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Role of women in agriculture

Role of women in agriculture

About 57% of women are engaged in agricultural activities, mainly in the areas of livestock (67.8%) and horticulture (46.2%). Overall, women contribute more than 50% of the agricultural labour and, in particular, 63% of the labour in livestock and 41.6% of the labour in vegetable production.

Division of Labour by Gender. Women are primarily engaged in weeding, harvesting and storage of food crops and also participate in planting, transplanting, irrigation, pest control and fertilization. They are responsible for the domestic work of the household. In fisheries, women work almost exclusively in the area of processing.

Gender Relations in Decision-making in Farming Activities. Gender relations in decision-making vary by type of decision and status of the woman in the household. In general, men make most of the decisions, but consultation with their wives is common. Women have a great deal of decision-making power in the absence of a husband or male children. However, male children are frequently the decision-makers when the husband is absent.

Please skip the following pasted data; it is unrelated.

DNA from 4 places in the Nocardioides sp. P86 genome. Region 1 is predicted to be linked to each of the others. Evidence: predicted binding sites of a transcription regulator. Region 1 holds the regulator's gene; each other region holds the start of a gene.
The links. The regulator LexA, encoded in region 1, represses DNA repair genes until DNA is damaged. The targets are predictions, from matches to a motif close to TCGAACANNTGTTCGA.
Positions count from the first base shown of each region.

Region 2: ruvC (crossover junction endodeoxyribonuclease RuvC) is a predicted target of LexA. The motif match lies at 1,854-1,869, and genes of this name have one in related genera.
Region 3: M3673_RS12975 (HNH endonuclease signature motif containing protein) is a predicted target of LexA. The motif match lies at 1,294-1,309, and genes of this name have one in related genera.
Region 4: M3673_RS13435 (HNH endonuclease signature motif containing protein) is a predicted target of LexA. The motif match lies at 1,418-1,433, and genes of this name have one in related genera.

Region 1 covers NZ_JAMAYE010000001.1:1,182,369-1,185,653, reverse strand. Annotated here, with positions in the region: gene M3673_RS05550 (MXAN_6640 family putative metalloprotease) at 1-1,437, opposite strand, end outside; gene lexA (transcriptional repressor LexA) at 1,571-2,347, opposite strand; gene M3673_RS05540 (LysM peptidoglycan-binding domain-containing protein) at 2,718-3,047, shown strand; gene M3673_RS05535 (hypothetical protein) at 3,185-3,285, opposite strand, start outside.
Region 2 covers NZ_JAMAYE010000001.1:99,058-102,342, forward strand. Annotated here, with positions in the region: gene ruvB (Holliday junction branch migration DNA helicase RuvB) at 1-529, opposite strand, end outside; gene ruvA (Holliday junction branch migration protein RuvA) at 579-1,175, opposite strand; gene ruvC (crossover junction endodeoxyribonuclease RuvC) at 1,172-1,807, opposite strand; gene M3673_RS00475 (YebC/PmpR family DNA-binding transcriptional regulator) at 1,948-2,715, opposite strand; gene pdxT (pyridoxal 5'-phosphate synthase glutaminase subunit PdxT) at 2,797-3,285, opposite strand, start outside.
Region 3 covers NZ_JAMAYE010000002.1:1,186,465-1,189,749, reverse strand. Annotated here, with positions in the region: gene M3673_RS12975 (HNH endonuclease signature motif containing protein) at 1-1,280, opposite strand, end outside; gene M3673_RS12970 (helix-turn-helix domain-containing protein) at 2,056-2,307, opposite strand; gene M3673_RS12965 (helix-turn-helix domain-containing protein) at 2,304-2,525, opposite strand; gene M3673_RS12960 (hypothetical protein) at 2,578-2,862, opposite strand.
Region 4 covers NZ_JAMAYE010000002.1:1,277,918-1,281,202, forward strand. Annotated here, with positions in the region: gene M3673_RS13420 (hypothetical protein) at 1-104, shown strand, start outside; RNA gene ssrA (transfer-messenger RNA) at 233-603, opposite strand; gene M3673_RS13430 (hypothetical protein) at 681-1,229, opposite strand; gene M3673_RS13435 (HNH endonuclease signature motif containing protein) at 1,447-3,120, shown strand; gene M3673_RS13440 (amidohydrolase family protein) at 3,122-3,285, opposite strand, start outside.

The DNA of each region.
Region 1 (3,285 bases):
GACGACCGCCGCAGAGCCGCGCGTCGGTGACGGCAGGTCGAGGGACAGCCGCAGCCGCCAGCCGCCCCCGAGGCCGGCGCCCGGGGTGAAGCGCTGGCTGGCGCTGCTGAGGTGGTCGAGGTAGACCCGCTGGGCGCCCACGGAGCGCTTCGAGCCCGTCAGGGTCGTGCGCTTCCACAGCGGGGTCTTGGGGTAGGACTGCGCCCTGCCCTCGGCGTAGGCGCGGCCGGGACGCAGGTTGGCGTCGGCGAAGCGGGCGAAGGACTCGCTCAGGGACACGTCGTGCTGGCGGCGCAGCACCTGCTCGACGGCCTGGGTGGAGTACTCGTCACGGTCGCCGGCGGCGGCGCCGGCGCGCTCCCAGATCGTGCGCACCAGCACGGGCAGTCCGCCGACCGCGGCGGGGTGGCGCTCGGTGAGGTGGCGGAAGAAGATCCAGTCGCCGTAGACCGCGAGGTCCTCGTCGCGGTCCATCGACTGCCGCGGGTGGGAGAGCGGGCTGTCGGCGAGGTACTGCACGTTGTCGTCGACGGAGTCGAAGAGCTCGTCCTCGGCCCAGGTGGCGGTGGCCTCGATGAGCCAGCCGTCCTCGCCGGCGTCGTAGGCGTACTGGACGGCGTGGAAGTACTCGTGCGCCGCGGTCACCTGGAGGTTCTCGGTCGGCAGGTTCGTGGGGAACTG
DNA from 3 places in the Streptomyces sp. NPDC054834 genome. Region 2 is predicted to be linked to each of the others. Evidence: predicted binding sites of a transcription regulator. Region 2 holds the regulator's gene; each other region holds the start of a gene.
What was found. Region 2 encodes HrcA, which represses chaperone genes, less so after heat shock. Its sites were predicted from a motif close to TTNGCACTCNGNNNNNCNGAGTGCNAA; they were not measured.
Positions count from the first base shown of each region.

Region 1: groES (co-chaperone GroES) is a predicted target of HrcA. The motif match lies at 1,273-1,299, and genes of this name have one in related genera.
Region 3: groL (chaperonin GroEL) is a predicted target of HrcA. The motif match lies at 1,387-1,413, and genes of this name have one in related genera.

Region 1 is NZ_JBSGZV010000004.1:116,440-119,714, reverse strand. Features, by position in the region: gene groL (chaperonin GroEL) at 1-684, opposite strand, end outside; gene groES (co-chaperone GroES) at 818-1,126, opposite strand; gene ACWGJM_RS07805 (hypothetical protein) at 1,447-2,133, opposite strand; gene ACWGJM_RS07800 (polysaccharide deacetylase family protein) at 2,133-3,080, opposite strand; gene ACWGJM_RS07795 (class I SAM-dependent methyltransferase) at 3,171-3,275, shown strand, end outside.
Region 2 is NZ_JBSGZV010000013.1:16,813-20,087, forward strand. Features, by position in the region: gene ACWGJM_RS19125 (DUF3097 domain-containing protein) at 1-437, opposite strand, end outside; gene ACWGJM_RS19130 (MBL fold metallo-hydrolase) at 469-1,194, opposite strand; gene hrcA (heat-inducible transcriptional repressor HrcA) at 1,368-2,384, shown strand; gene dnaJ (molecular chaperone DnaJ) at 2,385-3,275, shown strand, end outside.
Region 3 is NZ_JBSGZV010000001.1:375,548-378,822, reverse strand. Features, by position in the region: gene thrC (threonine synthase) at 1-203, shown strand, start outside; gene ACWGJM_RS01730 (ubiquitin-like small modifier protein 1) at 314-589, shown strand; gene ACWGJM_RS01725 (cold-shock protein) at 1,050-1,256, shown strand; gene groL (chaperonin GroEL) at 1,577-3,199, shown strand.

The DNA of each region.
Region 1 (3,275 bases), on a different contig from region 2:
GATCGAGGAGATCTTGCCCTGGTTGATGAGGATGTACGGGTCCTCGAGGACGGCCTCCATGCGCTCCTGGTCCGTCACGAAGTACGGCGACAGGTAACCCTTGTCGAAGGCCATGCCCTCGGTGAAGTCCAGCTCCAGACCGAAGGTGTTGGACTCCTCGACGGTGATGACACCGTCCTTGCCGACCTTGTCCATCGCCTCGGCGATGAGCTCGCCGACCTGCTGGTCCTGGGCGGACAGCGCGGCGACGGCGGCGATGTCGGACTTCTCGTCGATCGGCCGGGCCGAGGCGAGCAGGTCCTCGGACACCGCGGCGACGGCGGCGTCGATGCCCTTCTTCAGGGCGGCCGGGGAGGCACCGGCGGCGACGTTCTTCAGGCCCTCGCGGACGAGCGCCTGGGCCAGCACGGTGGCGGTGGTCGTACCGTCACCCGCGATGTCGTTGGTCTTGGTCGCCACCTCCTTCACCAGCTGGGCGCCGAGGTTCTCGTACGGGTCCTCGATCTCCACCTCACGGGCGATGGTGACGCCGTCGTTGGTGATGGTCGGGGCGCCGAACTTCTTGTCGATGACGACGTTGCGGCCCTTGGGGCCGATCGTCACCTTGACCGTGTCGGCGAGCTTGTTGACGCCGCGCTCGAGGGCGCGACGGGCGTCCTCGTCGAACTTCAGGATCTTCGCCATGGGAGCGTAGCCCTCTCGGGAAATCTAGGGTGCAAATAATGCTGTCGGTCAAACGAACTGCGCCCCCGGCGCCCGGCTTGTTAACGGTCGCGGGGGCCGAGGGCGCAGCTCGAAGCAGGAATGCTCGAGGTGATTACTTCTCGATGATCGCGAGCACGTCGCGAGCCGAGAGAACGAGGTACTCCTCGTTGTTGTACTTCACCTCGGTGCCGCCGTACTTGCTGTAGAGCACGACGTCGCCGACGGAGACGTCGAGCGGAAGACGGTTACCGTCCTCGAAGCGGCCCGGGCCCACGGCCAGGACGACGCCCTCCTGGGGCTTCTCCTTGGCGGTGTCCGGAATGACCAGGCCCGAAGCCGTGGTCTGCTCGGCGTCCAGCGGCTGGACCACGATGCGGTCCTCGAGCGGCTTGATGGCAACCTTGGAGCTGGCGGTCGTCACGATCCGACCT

A Participatory Rural Appraisal in one region showed that:

· In vegetable production, 25% of women made decisions in the absence of the husband, but 75% deferred decision-making to male sons. When husbands were present, joint decision-making was common.

· In livestock raising, 70% of women were the sole decision-makers in the absence of husbands. When husbands were present, 100% of women consulted their husbands except in the area of water supply, where 75% of women decided on their own.

· In credit, of the 55% of women who had obtained credit, 50% had consulted their husbands first. For women without husbands, 25% acted alone, 25% in consultation with their sons, and in 50% of the cases the son made decisions alone.

· In purchasing food and goods for the family, 100% of women consulted their husbands for goods, while 25% of women decided alone on food purchases. About 50% of the women without husbands made all purchasing decisions alone, while 24% consulted their sons and 25% of women (usually the elderly ones) delegated all decision-making to their sons.

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